The favorable biocompatibility of this implant material can also be attributed to its porous surface. Porous polyethylene has pore sizes that allow fibrous tissue ingrowth and relative host incorporation, as opposed to the host encapsulation observed with smooth- surface implants. Porous polyethylene has a continuous system of inner connecting pores approximately 100 to 250 /mm in diameter. Animal studies have demonstrated that pore sizes of more than 100 /mm encourage tissue in-growth.4748 Pore sizes of less than 100 /mm limit the extent of tissue ingrowth, whereas materials with large pore sizes have drawbacks associated with material breakdown.50-52 Clinical specimens demonstrated rapid ingrowth of fibrous tissue after human implantation. Rather than the dense connective tissue capsules observed with smooth-surface implants, porous polyethylene implants exhibited a thin connective tissue membrane that was contiguous with the ingrown tissue.49 It was noted during revisional operations that fibrous tissue ingrowth was sufficient to result in bleeding when the implants were modified in situ with a scalpel, and in certain circumstances, ingrowth exhibited sufficient vascularity to allow skin grafts to be placed directly over the implant.49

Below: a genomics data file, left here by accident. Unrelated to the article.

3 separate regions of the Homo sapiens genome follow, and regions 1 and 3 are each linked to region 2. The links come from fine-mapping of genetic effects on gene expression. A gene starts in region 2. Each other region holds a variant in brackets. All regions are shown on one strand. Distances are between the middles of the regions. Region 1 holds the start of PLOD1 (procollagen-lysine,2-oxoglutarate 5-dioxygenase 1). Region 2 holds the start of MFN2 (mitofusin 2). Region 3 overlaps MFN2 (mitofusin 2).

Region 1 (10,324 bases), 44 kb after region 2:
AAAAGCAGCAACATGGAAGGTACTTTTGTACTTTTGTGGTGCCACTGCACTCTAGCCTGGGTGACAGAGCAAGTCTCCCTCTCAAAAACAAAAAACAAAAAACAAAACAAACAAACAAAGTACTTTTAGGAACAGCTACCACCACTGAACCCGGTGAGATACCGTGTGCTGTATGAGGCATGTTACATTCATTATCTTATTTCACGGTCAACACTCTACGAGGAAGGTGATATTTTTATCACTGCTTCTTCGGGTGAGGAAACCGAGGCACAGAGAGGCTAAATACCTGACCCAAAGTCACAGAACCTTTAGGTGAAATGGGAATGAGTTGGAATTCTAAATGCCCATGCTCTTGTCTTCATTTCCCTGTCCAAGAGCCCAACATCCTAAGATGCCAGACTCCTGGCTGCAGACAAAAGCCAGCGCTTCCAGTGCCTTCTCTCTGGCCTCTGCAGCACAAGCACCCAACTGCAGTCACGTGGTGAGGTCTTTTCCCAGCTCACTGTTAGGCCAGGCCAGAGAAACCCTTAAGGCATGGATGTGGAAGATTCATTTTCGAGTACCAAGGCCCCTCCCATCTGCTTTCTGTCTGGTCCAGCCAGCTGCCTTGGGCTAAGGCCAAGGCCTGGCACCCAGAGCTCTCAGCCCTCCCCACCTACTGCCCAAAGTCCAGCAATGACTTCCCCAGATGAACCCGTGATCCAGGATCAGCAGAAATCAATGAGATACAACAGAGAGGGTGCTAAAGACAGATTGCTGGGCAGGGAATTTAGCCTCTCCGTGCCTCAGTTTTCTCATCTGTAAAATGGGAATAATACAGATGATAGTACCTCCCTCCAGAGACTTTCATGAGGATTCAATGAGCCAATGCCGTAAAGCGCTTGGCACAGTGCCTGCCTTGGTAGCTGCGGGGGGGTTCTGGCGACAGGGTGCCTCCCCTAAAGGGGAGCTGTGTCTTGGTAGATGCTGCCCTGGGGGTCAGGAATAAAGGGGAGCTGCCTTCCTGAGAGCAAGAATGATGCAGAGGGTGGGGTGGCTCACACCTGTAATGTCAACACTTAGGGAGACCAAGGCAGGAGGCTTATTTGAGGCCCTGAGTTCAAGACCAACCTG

Fig. 5. The same patient as shown in Figure 4. Intraoperative views through the coronal incision, showing the tumor in place [above, left), the tumor removed [below, left), the site after reconstruction [above, right), and a close-up view of the reconstruction [below, right). Reprinted with permission from Carr, N.J., Rosenberg, A. E., and Yaremchuk, M.J. Chondromyxoid fibroma of the zygoma. J. Craniofac. Surg. 3: 217, 1992.